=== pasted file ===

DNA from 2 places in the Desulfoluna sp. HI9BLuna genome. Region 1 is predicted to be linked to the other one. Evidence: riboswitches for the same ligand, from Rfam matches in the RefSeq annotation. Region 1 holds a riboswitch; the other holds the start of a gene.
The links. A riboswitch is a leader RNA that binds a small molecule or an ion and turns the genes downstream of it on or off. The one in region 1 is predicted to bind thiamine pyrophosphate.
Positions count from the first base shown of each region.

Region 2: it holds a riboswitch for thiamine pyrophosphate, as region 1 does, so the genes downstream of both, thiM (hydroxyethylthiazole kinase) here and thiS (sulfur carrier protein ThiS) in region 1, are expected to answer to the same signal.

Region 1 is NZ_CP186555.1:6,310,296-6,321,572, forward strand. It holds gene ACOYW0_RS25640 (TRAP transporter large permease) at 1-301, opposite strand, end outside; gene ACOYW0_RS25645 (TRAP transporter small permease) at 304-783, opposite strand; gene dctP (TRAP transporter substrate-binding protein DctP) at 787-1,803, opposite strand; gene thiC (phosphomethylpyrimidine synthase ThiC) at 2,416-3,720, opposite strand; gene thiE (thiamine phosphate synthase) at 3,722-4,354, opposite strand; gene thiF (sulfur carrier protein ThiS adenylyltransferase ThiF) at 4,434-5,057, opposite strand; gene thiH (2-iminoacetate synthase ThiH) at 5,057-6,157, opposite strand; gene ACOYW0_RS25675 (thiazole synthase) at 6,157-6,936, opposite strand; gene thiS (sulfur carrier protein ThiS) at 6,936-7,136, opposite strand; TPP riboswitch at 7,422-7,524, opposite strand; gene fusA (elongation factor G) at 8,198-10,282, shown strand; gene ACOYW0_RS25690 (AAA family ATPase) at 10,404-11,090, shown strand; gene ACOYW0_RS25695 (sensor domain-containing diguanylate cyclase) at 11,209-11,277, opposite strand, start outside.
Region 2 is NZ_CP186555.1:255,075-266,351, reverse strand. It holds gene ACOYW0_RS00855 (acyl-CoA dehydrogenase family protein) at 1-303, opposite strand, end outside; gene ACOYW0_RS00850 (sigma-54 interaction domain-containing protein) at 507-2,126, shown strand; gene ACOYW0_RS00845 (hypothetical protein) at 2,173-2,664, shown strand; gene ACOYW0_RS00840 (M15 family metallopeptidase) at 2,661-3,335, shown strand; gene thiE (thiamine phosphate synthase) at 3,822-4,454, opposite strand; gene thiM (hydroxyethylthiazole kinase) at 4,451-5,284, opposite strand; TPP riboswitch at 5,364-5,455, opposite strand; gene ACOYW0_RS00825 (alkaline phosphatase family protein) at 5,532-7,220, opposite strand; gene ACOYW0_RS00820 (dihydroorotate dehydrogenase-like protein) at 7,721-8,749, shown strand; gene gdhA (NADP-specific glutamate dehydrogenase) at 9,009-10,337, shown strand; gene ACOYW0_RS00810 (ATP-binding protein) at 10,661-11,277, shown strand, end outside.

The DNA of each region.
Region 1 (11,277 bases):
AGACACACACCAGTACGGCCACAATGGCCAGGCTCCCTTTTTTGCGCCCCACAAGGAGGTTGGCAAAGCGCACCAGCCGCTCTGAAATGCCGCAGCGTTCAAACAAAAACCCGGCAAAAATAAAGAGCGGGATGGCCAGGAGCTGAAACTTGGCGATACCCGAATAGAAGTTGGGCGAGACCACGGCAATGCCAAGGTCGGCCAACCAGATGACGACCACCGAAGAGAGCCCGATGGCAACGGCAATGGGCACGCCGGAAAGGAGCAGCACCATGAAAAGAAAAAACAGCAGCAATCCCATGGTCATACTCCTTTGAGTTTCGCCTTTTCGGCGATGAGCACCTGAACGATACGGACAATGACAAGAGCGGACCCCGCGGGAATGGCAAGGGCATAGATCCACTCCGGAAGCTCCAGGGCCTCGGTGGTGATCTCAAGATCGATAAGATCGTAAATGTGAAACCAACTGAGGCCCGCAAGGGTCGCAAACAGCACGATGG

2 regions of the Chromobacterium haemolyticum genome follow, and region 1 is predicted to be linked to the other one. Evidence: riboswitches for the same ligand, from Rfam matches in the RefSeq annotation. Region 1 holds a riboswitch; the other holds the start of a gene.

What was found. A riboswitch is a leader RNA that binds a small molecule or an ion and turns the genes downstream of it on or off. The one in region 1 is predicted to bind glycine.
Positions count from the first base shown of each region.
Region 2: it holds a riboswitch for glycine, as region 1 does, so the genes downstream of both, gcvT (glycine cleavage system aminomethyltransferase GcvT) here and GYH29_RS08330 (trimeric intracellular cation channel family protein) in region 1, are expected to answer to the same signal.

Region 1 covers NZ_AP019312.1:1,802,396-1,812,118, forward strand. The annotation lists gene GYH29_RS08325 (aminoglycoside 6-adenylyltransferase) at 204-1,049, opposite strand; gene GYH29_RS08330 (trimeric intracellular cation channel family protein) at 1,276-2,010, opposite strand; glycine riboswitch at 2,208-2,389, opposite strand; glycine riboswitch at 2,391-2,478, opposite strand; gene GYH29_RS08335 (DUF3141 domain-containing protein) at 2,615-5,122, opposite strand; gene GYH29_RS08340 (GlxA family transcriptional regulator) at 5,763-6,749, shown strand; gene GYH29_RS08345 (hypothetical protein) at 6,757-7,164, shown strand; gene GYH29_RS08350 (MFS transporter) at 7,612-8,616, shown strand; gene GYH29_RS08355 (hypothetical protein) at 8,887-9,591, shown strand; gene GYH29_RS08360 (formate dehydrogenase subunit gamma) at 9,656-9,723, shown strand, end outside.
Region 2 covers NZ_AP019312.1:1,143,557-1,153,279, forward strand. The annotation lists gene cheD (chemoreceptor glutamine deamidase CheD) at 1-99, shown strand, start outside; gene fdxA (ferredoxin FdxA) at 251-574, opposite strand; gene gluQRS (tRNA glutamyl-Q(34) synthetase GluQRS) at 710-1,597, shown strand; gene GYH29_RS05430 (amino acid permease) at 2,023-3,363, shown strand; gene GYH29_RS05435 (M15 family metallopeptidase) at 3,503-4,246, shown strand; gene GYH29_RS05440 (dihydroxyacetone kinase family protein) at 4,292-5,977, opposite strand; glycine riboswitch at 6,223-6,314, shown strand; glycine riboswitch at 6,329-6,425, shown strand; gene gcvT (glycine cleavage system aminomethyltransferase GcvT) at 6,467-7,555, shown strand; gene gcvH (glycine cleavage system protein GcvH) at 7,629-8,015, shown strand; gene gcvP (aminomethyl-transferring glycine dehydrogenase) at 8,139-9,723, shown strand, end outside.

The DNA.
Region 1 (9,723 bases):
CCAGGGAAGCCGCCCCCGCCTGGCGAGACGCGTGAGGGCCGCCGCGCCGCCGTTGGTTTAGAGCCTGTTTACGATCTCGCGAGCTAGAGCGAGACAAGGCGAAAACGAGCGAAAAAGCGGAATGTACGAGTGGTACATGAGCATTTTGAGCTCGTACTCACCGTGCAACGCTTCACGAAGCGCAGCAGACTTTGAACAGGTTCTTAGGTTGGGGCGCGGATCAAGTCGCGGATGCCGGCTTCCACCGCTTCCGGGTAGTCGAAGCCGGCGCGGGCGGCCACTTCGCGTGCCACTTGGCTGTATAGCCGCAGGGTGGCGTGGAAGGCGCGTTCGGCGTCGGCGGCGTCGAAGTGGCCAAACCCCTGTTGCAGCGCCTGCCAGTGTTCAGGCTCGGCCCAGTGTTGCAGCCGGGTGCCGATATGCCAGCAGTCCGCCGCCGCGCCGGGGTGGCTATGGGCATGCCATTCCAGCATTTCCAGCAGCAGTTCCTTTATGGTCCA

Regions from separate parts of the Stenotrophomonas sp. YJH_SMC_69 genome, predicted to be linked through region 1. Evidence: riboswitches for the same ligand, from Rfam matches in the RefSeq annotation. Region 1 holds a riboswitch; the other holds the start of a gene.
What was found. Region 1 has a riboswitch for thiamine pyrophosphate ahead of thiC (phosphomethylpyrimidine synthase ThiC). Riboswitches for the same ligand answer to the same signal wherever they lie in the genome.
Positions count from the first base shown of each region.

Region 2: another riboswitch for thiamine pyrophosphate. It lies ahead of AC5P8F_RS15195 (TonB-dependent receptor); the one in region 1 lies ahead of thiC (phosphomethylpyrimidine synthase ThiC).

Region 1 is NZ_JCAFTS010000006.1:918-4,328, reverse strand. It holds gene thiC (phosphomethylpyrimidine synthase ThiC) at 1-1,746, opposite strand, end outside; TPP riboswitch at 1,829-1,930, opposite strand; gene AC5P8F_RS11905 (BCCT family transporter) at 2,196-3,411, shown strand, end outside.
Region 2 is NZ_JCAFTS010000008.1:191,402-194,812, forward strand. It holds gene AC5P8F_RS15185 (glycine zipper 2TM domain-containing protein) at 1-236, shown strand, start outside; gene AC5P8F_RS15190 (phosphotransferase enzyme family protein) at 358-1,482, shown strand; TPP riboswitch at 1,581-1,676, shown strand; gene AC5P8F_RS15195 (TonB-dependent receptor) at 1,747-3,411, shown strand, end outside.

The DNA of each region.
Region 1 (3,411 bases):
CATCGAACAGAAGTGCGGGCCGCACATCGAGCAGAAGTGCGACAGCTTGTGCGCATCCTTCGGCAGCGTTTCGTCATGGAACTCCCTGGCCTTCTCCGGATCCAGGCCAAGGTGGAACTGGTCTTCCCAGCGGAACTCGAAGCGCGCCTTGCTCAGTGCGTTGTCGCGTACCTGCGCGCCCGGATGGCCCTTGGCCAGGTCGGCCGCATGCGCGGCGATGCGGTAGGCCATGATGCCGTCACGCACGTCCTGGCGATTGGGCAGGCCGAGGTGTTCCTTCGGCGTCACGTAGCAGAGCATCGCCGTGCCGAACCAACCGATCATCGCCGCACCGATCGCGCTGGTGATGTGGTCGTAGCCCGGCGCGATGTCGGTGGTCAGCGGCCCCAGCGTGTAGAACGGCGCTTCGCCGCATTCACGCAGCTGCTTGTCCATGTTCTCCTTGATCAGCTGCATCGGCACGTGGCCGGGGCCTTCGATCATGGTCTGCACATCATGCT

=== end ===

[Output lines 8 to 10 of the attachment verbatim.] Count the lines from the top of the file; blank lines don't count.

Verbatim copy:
Region 1 (11,277 bases):
AGACACACACCAGTACGGCCACAATGGCCAGGCTCCCTTTTTTGCGCCCCACAAGGAGGTTGGCAAAGCGCACCAGCCGCTCTGAAATGCCGCAGCGTTCAAACAAAAACCCGGCAAAAATAAAGAGCGGGATGGCCAGGAGCTGAAACTTGGCGATACCCGAATAGAAGTTGGGCGAGACCACGGCAATGCCAAGGTCGGCCAACCAGATGACGACCACCGAAGAGAGCCCGATGGCAACGGCAATGGGCACGCCGGAAAGGAGCAGCACCATGAAAAGAAAAAACAGCAGCAATCCCATGGTCATACTCCTTTGAGTTTCGCCTTTTCGGCGATGAGCACCTGAACGATACGGACAATGACAAGAGCGGACCCCGCGGGAATGGCAAGGGCATAGATCCACTCCGGAAGCTCCAGGGCCTCGGTGGTGATCTCAAGATCGATAAGATCGTAAATGTGAAACCAACTGAGGCCCGCAAGGGTCGCAAACAGCACGATGG

2 regions of the Chromobacterium haemolyticum genome follow, and region 1 is predicted to be linked to the other one. Evidence: riboswitches for the same ligand, from Rfam matches in the RefSeq annotation. Region 1 holds a riboswitch; the other holds the start of a gene.